Web Series, Film, Video, and a Scholarly Journal

spam-troll

From Vancouver, Canada, comes a YouTube series, the Ask Daniel Show, which provides not only recipes but health tips of all kinds, as well as life hacks such as how to keep kale fresh for longer. Last month’s “Cheesy Fajita Nuts” episode, for example, features great production values and a charmingly hammy delivery.

The star is 11-year-old Daniel Bissonnette, whose preferred eating style has been organic and vegan for quite some time. He told reporter David P. Ball that classmates used to call him weird, but “Bullying is only bullying if you allow it to bother you.”

Eventually he decided to speak to his class about food, and then to the whole school, and went on to publish a breakfast cookbook for kids. Why do children and youth have so much trouble maintaining a worthwhile diet? Daniel blames the tricks employed by advertising.

Trolls is an animated film voiced by Anna Kendrick and Justin Timberlake, whose protagonists are the little good luck figures with the big hair. Kerry Lengel reported for Arizona Republic:

The Trolls are prisoners of an ugly race of ogre-like creatures […] who have an annual holiday called Trollstice, when they eat the little cuties to ingest their positive vibes and experience happiness just one time every year… The Trolls are so happy and adorable that they literally poop cupcakes and pass glitter instead of gas.

The ogre-like creatures are called Bergens, and even though they only eat trolls one day each year, their tribe suffers from a childhood obesity epidemic. In red states, this (among other aspects of the movie) signals unwelcome liberal propaganda.

Other viewers find it goofy, big-hearted, and charming. Variety critic Owen Gleiberman clarifies one of the themes:

The Trolls are happy, but the Bergens, in their depressive and unkempt brown-walled village, actually do want to be happy. What they don’t realize is that you can’t achieve happiness by stuffing your face with Trolls, or (by implication) with anything else.

In August of this year (in honor of the 60th anniversary of President’s Council on Fitness, Sports & Nutrition) Funny or Die released a video called “The History of Exercise,” which stars Nick Offerman and Michelle Obama. The production was co-sponsored by the First Lady’s “Let’s Move!” campaign and fits right in with it.

To the accompaniment of snatches of appropriate music, Offerman demonstrates the exercise equipment and devices popular at various stages in American history. We see him passively submit to a vibrating machine that purports to shake fat away and an electrical gadget that claims to melt it away.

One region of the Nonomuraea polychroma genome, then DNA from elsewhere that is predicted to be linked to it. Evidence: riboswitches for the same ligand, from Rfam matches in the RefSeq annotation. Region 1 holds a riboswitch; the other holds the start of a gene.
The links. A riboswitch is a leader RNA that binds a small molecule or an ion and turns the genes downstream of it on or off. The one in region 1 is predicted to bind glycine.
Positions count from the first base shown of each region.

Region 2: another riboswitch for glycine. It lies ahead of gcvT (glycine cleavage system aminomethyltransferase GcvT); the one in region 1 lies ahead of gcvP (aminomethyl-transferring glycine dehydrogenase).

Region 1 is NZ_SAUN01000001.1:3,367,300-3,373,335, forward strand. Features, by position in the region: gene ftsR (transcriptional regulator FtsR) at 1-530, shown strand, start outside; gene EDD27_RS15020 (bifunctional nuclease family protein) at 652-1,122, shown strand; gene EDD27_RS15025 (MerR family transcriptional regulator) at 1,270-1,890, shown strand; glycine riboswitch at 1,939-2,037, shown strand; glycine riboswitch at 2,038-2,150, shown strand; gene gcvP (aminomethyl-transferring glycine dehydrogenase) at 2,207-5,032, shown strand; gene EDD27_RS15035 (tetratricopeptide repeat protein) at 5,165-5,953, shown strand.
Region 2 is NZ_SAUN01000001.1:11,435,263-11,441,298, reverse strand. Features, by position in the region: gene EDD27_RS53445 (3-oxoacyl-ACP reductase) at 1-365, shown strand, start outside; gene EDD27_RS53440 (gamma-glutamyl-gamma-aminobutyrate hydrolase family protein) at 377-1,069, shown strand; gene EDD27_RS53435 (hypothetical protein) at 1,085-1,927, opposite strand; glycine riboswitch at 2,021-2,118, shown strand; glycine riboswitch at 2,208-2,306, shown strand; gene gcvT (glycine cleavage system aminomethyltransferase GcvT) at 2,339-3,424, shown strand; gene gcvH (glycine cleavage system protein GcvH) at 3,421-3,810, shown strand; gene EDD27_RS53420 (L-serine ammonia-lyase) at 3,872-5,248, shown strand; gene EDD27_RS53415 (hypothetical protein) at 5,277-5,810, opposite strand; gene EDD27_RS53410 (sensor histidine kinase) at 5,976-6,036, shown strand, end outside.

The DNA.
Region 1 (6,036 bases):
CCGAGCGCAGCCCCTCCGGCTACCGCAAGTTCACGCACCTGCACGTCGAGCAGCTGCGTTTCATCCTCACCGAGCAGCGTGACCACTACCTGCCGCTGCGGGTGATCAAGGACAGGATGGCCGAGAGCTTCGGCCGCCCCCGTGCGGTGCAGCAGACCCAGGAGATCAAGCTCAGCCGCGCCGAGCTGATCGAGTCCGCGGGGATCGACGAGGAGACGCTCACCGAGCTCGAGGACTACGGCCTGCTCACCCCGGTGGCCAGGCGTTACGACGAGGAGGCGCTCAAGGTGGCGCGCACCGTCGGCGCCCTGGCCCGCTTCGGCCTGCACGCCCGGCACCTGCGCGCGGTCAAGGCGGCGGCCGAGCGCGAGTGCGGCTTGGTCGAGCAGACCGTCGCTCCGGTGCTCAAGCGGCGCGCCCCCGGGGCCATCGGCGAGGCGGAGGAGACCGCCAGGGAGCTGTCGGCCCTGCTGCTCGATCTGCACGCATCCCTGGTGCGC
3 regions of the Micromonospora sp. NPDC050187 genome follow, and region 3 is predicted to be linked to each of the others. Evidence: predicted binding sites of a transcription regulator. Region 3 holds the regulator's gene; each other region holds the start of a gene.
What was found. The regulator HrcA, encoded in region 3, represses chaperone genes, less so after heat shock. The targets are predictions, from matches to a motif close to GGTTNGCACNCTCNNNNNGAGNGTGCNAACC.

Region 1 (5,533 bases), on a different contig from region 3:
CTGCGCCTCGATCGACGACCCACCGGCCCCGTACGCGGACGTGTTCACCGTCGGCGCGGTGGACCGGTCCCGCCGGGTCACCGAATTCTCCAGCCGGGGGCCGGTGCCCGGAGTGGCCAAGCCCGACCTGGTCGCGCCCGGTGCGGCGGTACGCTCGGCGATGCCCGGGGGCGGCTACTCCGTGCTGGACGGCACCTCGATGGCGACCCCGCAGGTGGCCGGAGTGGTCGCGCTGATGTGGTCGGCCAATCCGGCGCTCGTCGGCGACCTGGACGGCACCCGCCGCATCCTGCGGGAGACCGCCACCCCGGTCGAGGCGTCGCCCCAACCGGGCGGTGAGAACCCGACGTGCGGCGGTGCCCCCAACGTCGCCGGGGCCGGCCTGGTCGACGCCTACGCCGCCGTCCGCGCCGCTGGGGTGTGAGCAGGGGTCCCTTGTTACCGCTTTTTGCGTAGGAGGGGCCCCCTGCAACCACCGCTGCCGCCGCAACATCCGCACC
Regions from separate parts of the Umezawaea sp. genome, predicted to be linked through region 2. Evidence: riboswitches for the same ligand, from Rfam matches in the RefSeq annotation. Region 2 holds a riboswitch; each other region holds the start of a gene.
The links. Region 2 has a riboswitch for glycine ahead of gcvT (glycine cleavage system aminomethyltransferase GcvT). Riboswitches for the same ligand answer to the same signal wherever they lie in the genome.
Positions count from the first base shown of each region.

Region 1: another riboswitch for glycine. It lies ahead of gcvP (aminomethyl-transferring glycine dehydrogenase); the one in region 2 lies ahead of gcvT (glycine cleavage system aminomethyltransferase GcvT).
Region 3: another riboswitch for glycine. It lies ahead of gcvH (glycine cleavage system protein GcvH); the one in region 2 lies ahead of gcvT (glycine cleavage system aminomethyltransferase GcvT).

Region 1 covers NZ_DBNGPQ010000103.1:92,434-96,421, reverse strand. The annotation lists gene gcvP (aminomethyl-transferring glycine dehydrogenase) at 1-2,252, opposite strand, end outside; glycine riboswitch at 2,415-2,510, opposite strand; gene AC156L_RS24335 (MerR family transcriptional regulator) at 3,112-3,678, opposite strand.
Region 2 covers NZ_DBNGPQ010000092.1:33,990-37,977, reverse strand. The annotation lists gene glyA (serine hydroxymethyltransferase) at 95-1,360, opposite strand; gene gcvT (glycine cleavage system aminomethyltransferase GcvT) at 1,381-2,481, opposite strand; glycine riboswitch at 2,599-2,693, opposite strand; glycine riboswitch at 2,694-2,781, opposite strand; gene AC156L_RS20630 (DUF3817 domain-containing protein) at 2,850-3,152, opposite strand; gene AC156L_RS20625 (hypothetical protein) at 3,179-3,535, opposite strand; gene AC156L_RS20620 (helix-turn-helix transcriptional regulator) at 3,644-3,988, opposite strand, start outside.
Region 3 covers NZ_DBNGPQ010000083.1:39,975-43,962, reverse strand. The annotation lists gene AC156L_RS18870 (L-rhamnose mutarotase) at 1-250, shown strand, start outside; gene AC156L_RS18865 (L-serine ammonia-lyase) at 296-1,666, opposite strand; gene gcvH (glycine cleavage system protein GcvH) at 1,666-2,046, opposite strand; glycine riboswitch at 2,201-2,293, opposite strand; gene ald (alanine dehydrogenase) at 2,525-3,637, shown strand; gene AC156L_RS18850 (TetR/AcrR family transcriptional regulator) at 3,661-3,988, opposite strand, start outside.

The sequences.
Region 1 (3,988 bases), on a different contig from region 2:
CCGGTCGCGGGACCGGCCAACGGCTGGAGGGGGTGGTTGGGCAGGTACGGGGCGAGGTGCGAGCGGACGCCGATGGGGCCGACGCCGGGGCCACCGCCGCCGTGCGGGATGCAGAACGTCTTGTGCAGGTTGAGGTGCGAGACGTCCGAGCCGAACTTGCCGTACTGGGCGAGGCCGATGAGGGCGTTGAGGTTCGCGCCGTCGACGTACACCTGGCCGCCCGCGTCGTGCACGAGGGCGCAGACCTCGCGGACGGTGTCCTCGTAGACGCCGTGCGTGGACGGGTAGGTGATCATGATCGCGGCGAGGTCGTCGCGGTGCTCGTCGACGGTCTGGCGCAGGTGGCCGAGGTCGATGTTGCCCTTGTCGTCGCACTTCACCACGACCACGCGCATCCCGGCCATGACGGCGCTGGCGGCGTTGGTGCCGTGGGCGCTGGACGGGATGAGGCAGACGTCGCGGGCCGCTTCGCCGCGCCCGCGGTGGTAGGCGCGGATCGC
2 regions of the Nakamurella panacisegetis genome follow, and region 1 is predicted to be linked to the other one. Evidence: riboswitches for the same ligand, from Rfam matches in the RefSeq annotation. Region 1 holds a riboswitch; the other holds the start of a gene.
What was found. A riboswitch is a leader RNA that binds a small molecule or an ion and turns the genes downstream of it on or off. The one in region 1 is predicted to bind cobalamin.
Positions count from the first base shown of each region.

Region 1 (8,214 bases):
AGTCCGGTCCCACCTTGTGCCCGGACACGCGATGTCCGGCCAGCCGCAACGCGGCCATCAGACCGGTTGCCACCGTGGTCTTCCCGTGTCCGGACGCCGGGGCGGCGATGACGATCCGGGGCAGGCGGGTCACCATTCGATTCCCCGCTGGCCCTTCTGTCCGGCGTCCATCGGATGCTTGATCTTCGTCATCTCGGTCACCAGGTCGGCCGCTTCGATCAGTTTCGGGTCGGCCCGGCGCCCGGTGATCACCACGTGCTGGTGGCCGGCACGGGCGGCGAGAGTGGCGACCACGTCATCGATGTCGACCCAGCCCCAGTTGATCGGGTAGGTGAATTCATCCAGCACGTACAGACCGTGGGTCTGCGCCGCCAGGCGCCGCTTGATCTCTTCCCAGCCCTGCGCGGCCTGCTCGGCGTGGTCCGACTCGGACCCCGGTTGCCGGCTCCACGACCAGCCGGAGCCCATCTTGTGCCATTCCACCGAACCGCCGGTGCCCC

He actively grapples with a rowing machine, an ab wheel, a ThighMaster, and so on. AdWeek writer Gabriel Beltron divulged these details:

The team shot the 2:30 video at the White House in the South Court auditorium. Appearing under the hashtag #0to60, the clip is part of a broader campaign to encourage physical activity that also includes a new app and website with fitness and nutrition tips. It’s ultimately on point—no matter the approach, the important thing is doing something to stay healthy. That should be a relief, because it means you can leave behind the infomercial gear and just go for a run, or a swim, or a bike ride.

In July of this year, SAGE Publishing announced the journal Childhood Obesity and Nutrition. The editor, Dr. Goutham Rao, said:

Our goal is to create a multi-disciplinary forum for novel ideas that can inform our current understanding of pediatric obesity… We welcome submissions from a diverse range of authors including professionals in the fields of nutrition, nursing, physiology, pharmacology, medicine, education, exercise science, community engagement, and public policy.

However, the publication does not appear to have done anything yet. Its current issue is still listed as December 2015 — in other words, back when it used to be Infant, Child & Adolescent Nutrition.

Your responses and feedback are welcome!

Source: “Healthy eating ‘superhero’ says kids would reject junk food if they knew what’s in it,” MetroNews.ca, 11/04/16
Source: “Review: ‘Trolls’ formulaic and forgettable,” StatesmanJournal.com, 11/02/16
Source: “Film Review: ‘Trolls’,” Variety.com, 10/18/16
Source: “History of Exercise with Nick Offerman and Michelle Obama,” YouTube, 08/31/16
Source: “Nick Offerman and Michelle Obama Take You Through Six Decades of Exercise Fads With Soundtracks to Match,” AdWeek.com, 08/31/16
Source: “SAGE Publishing’s childhood obesity and nutrition journal becomes OA, expands scope,” SAGEPubl.com, 07/14/16
Photo credit: TimOve via Visualhunt/CC BY

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Childhood Obesity News | OVERWEIGHT: What Kids Say | Dr. Robert A. Pretlow
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